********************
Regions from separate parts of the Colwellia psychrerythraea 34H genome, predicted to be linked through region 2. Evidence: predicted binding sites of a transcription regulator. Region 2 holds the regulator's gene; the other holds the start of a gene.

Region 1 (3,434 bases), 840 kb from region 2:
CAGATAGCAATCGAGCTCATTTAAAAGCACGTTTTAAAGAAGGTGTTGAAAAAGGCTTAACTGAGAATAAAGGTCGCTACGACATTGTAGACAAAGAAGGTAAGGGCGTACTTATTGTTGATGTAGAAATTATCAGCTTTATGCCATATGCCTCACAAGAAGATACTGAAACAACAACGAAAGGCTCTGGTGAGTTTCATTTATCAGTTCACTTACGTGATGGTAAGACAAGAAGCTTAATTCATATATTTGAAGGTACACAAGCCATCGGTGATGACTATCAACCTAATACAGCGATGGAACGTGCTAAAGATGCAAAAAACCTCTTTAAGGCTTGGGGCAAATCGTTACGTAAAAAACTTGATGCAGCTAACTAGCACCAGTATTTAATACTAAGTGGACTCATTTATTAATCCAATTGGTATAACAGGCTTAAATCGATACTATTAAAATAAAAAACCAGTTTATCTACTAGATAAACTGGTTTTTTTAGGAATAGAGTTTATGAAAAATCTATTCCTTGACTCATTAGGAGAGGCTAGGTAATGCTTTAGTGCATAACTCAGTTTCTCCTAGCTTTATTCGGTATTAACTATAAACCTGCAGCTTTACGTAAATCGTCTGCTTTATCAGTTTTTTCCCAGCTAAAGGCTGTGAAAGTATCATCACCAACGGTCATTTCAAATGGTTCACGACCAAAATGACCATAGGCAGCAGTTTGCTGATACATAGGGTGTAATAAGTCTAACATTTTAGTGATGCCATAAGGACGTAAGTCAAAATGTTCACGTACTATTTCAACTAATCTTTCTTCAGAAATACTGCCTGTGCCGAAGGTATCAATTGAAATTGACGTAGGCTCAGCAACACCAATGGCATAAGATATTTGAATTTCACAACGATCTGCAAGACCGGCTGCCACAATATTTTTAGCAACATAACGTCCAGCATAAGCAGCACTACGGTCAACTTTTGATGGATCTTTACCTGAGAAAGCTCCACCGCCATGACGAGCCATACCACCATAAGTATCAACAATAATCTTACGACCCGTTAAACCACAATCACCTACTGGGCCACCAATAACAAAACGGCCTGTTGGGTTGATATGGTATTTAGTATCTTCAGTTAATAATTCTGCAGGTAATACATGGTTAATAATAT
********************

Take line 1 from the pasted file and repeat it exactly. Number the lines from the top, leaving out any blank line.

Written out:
Regions from separate parts of the Colwellia psychrerythraea 34H genome, predicted to be linked through region 2. Evidence: predicted binding sites of a transcription regulator. Region 2 holds the regulator's gene; the other holds the start of a gene.